The Tuesday I have been waiting for arrived yesterday. We went to watch Assassin’s Creed, the movie adaptation of a popular video game series that blends science with historical fantasy themes.
It was our first time going to the theaters over here so we were pleasantly surprised to find no lines and that it was totally okay to buy your tickets 15 minutes before the movie began. The nice and sunny morning was destroyed by my awkward mumbling to the box office lady who asked me to repeat myself.
We went inside the building, gawked at how different it was from home, stared at the ridiculous popcorn prices, took a few pictures outside the auditorium and went in, ready to watch our first movie in what seemed like years. It felt strange that we got to choose our own seats and that it was so darned bright inside. Even the ads were sectioned into fun facts and then other movie trailers (and I swear there’s a sequel for Planet of the Apes every other year).
You don’t know how tempted I was to start my post with “As a fan of Assassin’s Creed for EIGHT years…” but I figured it would be too cheesy, too boring, too pompous. I have not played a video game in more than a year until last week, a shocking comparison to my high school days (video games, I love you), so you could say that I didn’t think too much about what the plot was going to be like and that I didn’t have many expectations.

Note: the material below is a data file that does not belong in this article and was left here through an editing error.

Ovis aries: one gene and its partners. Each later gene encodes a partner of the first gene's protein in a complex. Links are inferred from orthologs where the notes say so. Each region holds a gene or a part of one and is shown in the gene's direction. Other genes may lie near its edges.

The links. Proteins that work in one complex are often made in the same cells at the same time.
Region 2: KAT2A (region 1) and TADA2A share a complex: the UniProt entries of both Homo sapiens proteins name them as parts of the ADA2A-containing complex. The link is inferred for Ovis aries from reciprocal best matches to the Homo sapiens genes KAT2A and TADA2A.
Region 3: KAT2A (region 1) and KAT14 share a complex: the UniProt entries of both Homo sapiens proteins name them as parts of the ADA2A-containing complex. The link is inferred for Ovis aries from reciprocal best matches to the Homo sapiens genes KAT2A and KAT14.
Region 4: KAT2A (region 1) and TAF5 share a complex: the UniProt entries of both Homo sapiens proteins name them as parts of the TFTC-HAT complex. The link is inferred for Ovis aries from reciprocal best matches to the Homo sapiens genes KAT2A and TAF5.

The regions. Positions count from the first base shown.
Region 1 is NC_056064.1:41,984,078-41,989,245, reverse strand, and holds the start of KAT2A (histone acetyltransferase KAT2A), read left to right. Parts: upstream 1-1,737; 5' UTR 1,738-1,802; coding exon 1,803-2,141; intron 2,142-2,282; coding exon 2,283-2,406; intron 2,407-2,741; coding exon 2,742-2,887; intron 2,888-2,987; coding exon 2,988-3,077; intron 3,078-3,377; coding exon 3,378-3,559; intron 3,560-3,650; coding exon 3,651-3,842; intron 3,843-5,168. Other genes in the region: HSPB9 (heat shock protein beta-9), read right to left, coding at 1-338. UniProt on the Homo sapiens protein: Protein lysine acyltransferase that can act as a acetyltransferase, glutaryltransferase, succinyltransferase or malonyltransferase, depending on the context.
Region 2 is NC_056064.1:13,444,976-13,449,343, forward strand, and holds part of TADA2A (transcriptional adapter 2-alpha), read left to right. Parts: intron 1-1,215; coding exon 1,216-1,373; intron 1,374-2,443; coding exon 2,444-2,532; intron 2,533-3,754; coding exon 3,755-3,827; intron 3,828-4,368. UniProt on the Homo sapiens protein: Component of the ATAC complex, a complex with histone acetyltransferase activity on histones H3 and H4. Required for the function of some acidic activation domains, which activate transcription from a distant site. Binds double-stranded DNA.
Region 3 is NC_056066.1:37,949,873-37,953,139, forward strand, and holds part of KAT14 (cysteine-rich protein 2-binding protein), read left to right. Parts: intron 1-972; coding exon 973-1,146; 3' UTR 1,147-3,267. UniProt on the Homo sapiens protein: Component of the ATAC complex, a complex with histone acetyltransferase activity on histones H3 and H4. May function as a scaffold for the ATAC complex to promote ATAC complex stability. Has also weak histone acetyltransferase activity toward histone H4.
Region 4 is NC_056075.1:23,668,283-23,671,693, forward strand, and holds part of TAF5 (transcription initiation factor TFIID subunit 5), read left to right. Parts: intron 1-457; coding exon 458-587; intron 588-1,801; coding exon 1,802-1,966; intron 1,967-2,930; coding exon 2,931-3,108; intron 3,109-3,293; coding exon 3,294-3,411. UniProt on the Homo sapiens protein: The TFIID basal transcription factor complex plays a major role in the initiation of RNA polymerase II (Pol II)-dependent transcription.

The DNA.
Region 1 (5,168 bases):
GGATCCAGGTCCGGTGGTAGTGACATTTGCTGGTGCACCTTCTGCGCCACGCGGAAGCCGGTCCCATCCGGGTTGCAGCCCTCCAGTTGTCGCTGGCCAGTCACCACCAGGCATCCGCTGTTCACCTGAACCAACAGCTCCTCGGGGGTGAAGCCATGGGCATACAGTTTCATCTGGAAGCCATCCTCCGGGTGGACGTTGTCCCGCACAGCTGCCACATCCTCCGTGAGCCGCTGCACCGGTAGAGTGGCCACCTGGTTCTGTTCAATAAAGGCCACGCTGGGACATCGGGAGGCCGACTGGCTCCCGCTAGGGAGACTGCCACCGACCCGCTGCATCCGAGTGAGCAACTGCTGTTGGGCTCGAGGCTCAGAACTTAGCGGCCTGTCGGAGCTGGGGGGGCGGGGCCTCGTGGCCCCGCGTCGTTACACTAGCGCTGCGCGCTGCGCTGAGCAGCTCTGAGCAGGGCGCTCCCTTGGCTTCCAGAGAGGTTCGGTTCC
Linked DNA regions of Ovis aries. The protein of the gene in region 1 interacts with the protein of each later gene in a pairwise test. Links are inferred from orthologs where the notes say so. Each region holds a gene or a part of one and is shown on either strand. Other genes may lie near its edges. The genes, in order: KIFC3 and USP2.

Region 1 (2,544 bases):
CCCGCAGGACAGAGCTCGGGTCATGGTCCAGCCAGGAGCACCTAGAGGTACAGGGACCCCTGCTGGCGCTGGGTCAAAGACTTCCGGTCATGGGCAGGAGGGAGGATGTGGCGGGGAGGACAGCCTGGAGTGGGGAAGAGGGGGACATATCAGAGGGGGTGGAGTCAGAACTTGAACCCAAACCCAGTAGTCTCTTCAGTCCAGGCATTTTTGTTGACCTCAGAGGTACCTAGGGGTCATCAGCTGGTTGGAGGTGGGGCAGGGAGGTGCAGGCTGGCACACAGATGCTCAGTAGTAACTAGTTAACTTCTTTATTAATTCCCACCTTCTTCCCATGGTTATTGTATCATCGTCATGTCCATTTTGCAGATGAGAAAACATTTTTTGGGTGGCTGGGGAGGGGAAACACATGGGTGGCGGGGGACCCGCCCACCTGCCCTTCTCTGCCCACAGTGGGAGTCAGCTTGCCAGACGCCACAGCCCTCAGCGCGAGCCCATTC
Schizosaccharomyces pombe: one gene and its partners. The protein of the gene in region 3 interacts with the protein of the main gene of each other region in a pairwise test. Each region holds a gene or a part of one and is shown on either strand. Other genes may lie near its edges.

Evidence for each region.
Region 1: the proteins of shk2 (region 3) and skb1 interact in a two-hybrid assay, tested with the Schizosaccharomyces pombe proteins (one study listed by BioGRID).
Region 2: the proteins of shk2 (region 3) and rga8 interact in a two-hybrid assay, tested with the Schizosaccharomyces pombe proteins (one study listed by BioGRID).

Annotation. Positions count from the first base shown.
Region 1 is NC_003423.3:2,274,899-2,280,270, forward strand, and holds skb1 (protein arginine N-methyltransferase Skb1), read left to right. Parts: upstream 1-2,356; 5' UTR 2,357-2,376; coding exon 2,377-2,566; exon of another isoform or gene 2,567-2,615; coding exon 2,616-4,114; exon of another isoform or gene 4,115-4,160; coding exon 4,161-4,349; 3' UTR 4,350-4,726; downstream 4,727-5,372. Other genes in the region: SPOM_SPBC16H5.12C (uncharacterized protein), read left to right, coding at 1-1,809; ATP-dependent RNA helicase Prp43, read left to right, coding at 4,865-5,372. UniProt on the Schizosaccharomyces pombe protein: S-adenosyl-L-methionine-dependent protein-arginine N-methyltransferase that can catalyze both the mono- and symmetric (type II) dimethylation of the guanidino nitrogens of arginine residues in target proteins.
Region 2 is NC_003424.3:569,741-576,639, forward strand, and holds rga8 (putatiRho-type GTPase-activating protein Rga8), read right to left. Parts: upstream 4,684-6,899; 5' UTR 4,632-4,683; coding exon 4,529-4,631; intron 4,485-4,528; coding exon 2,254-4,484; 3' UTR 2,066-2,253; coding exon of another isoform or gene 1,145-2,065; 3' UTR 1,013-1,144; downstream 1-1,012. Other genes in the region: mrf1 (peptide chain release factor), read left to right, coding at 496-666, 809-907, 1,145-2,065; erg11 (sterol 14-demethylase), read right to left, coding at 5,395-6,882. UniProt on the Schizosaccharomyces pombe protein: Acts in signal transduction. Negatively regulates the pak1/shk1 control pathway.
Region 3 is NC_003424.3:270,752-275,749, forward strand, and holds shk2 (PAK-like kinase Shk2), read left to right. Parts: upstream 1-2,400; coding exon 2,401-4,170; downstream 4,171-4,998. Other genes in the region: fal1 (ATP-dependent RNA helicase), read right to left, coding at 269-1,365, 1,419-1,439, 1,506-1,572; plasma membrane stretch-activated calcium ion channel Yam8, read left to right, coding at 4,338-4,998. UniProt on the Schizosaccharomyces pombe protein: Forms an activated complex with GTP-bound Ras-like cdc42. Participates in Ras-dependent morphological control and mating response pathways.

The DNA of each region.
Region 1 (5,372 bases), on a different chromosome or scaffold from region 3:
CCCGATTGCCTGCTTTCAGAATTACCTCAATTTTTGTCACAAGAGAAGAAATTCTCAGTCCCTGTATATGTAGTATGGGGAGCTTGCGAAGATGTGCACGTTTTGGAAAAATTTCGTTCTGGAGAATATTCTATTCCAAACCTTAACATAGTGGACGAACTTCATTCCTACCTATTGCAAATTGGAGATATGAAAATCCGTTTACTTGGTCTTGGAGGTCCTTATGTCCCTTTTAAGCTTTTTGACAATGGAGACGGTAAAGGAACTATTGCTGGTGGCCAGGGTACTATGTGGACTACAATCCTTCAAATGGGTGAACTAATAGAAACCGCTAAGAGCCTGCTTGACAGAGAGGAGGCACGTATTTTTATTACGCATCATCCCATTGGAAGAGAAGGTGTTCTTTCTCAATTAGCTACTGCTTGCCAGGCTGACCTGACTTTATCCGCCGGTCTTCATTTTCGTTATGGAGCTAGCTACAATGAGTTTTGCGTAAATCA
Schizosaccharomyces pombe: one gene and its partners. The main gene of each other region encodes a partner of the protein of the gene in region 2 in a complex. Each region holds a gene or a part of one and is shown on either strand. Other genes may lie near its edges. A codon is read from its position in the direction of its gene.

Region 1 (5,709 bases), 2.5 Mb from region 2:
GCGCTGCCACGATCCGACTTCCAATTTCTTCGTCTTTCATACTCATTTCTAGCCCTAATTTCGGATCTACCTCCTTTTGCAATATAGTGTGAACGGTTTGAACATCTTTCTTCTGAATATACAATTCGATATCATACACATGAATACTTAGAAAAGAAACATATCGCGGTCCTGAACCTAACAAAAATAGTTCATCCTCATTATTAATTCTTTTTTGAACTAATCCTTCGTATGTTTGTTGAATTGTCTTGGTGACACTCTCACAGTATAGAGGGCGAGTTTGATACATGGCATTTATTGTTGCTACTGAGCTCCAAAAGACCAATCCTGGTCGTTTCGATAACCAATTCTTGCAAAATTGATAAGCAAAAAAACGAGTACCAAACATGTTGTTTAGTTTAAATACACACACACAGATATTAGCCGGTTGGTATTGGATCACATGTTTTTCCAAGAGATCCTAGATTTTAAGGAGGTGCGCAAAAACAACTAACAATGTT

This is the part where you look away if you hate spoilers!
As a non-gamer looking for some good entertainment over winter break, the movie was decent. As a gamer, the movie was mediocre at its best. There wasn’t enough action at all. The three times that the main character went into the Animus was all we got. And if you’ve never played the game, Assassin’s Creed is 90% historical and 10% modern day. The way important moments in history are intertwined with an entirely fictional storyline is part of what makes the game so rich and so compelling. And the movie was quite the opposite – 80% modern day, 20% historical.
There was far too much focus on the modern day story, which, I suppose, was used to appeal to a wider audience and not just those who have played the game. Some parts could have been shorter. It was obvious that the movie was only building and focusing on the main character, Cal, to set up a nice background for its movie sequels. The huge miss for me was that Aguilar, the assassin from 500 years ago, did not have a story of his own. The appeal of AC games lie, as I mentioned earlier, with the historical scenes and characters. We don’t care about the main character but we care about his ancestors.
With that said, I loved how dedicated Michael Fassbender was to this adaptation. In 2011 or something like that, I read he was attached to the project and was very surprised that he did not drop out all this while. I was glad because I thought he really looked similar to Desmond Miles (main guy in the modern day part of the games) and his acting was great in X-Men. He was successful in creating a great character out of Cal who seamlessly fit into the AC universe unlike new characters in movie adaptations of video games or comics who often seem out of place. I thought the other actors/actresses did a great job as well. Some part of me wished that they had kept the original modern day characters like Lucy, Shaun and Rebecca, but oh well.